Government's cowardice over council tax has left it in a mess

When council tax bands have little to do with today's value, how can it replace a mansion tax?

Simon Jenkins writes in today's Guardian that it's strange that Vince Cable carries on talking about a mansion tax when we already have one, called the mansion tax:

England's property-based council tax stops at the present H-band. This means that the same tax is paid on all houses valued at more than £320,000 at 1991 prices (roughly £950,000 today). In parts of London, this means half the houses pay the same. Nick Clegg is right to protest that "it cannot be right that an oligarch in a £4 million palace in central London pays the same council tax as someone in a four-bedroom family home". It is ludicrous.

So what is the problem? The answer is no politician dares change it. All are cowards. They bid the rest of us to show spine, come to the mark, tighten our belts and take cuts without complaint. Yet faced with an equitable fiscal reform that could net billions in revenue, they cringe and whimper and protest it is all too hard. Like tackling drug illegality or the criminal justice system, politicians who think that something is politically toxic end up making it so.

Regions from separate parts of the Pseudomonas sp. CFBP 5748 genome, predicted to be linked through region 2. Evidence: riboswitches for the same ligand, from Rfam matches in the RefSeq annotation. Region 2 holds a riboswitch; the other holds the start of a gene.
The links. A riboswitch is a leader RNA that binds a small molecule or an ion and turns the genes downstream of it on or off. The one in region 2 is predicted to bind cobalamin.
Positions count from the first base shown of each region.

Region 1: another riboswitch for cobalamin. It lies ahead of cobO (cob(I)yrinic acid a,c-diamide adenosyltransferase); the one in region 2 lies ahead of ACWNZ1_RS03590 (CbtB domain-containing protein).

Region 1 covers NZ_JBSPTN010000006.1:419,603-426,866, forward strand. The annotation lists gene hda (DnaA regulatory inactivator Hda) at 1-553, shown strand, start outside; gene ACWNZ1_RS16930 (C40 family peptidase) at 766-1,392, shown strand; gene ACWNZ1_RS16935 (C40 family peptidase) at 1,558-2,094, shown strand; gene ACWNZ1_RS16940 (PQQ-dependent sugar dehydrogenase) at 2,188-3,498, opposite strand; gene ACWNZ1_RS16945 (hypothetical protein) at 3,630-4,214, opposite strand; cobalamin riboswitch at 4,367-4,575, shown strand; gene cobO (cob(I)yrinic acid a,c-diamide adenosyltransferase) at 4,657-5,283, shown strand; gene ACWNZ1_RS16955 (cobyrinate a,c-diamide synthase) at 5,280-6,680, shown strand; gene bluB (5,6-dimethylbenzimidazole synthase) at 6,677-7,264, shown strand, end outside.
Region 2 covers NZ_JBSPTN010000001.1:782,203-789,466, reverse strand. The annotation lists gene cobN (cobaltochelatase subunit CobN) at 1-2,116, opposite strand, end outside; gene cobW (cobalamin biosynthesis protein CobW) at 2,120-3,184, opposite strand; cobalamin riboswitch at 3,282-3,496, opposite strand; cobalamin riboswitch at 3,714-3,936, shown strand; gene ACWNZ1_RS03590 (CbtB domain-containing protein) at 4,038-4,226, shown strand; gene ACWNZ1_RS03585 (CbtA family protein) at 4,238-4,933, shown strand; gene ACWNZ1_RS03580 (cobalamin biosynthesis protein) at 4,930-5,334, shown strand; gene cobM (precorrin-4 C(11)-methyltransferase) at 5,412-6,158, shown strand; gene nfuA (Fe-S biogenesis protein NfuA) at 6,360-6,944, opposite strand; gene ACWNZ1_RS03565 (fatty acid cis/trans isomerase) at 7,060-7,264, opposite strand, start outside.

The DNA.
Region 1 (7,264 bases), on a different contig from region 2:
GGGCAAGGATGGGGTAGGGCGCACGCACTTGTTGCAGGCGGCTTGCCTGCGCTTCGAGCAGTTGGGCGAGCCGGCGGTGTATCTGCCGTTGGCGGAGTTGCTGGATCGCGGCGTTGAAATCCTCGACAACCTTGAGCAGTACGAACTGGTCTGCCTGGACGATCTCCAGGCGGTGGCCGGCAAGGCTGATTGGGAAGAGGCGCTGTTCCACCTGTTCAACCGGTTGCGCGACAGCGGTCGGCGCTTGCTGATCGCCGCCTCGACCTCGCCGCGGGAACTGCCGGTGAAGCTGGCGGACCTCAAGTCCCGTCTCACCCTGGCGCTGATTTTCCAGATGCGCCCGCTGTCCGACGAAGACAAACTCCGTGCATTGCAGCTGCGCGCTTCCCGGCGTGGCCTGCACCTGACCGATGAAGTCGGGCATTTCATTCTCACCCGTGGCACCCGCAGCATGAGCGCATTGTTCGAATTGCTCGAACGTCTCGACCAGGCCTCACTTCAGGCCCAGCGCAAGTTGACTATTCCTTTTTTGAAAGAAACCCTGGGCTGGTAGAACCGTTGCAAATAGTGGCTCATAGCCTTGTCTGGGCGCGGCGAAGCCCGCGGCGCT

Jenkins suggests that if the Liberal Democrats weren't cowards, they would introduce new tax bands, above band H, and charge increasing levels of council tax on them, "perhaps triggered at half-million pound steps".

But the real way we can tell that governments – not just the Lib Dems – are cowards is that, even aside from using council tax to introduce a mansion tax by proxy, they haven't even done the most basic housekeeping.

As Jenkins suggests, council tax bands are levied on the value of houses in 1991. If a rising tide floats all boats, then that's not too problematic – the most expensive houses in 1991 would still be in band H now, and the right people would be taxed the most. But it doesn't float all boats. Some houses have risen in value faster than the average, while some have risen in value less fast.

Despite this, there has never been a reassessment of council tax bands, and so many people are paying tax based on assets they do not actually have. Introducing higher tax bands without reassessing the existing houses would merely compound that error.

Doing so has nothing to do with raising revenue, and everything to do with basic fairness. If governments can't even bring themselves to do that, don't expect them to go much further with actually using council tax for good.

Houses for sale. But what's the council tax on them? Photograph: Getty Images

Alex Hern is a technology reporter for the Guardian. He was formerly staff writer at the New Statesman. You should follow Alex on Twitter.